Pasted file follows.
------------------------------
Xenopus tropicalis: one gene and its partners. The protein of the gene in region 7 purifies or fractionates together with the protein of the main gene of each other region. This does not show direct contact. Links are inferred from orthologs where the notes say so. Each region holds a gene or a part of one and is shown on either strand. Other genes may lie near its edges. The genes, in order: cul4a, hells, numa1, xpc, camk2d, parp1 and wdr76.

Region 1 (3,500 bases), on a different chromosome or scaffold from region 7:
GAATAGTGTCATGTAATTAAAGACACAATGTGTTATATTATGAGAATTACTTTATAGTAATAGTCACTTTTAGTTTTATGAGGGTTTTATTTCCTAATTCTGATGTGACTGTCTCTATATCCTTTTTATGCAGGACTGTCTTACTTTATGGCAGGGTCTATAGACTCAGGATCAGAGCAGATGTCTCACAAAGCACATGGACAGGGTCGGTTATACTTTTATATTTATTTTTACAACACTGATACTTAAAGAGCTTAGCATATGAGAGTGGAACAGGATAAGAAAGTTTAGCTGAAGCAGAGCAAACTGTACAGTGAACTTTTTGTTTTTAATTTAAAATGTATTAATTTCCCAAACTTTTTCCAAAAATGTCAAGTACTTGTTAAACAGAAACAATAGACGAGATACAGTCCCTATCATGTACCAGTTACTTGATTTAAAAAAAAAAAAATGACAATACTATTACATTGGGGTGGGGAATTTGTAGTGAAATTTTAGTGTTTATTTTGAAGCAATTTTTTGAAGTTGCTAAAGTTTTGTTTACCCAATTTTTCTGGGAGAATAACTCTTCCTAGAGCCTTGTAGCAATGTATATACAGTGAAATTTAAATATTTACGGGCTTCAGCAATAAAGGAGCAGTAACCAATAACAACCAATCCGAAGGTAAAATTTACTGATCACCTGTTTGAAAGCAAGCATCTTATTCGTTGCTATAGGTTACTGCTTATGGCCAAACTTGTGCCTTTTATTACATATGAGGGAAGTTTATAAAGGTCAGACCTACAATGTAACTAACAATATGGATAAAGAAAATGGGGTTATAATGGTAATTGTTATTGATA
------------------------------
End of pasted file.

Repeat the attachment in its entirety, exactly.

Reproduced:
Xenopus tropicalis: one gene and its partners. The protein of the gene in region 7 purifies or fractionates together with the protein of the main gene of each other region. This does not show direct contact. Links are inferred from orthologs where the notes say so. Each region holds a gene or a part of one and is shown on either strand. Other genes may lie near its edges. The genes, in order: cul4a, hells, numa1, xpc, camk2d, parp1 and wdr76.

Region 1 (3,500 bases), on a different chromosome or scaffold from region 7:
GAATAGTGTCATGTAATTAAAGACACAATGTGTTATATTATGAGAATTACTTTATAGTAATAGTCACTTTTAGTTTTATGAGGGTTTTATTTCCTAATTCTGATGTGACTGTCTCTATATCCTTTTTATGCAGGACTGTCTTACTTTATGGCAGGGTCTATAGACTCAGGATCAGAGCAGATGTCTCACAAAGCACATGGACAGGGTCGGTTATACTTTTATATTTATTTTTACAACACTGATACTTAAAGAGCTTAGCATATGAGAGTGGAACAGGATAAGAAAGTTTAGCTGAAGCAGAGCAAACTGTACAGTGAACTTTTTGTTTTTAATTTAAAATGTATTAATTTCCCAAACTTTTTCCAAAAATGTCAAGTACTTGTTAAACAGAAACAATAGACGAGATACAGTCCCTATCATGTACCAGTTACTTGATTTAAAAAAAAAAAAATGACAATACTATTACATTGGGGTGGGGAATTTGTAGTGAAATTTTAGTGTTTATTTTGAAGCAATTTTTTGAAGTTGCTAAAGTTTTGTTTACCCAATTTTTCTGGGAGAATAACTCTTCCTAGAGCCTTGTAGCAATGTATATACAGTGAAATTTAAATATTTACGGGCTTCAGCAATAAAGGAGCAGTAACCAATAACAACCAATCCGAAGGTAAAATTTACTGATCACCTGTTTGAAAGCAAGCATCTTATTCGTTGCTATAGGTTACTGCTTATGGCCAAACTTGTGCCTTTTATTACATATGAGGGAAGTTTATAAAGGTCAGACCTACAATGTAACTAACAATATGGATAAAGAAAATGGGGTTATAATGGTAATTGTTATTGATA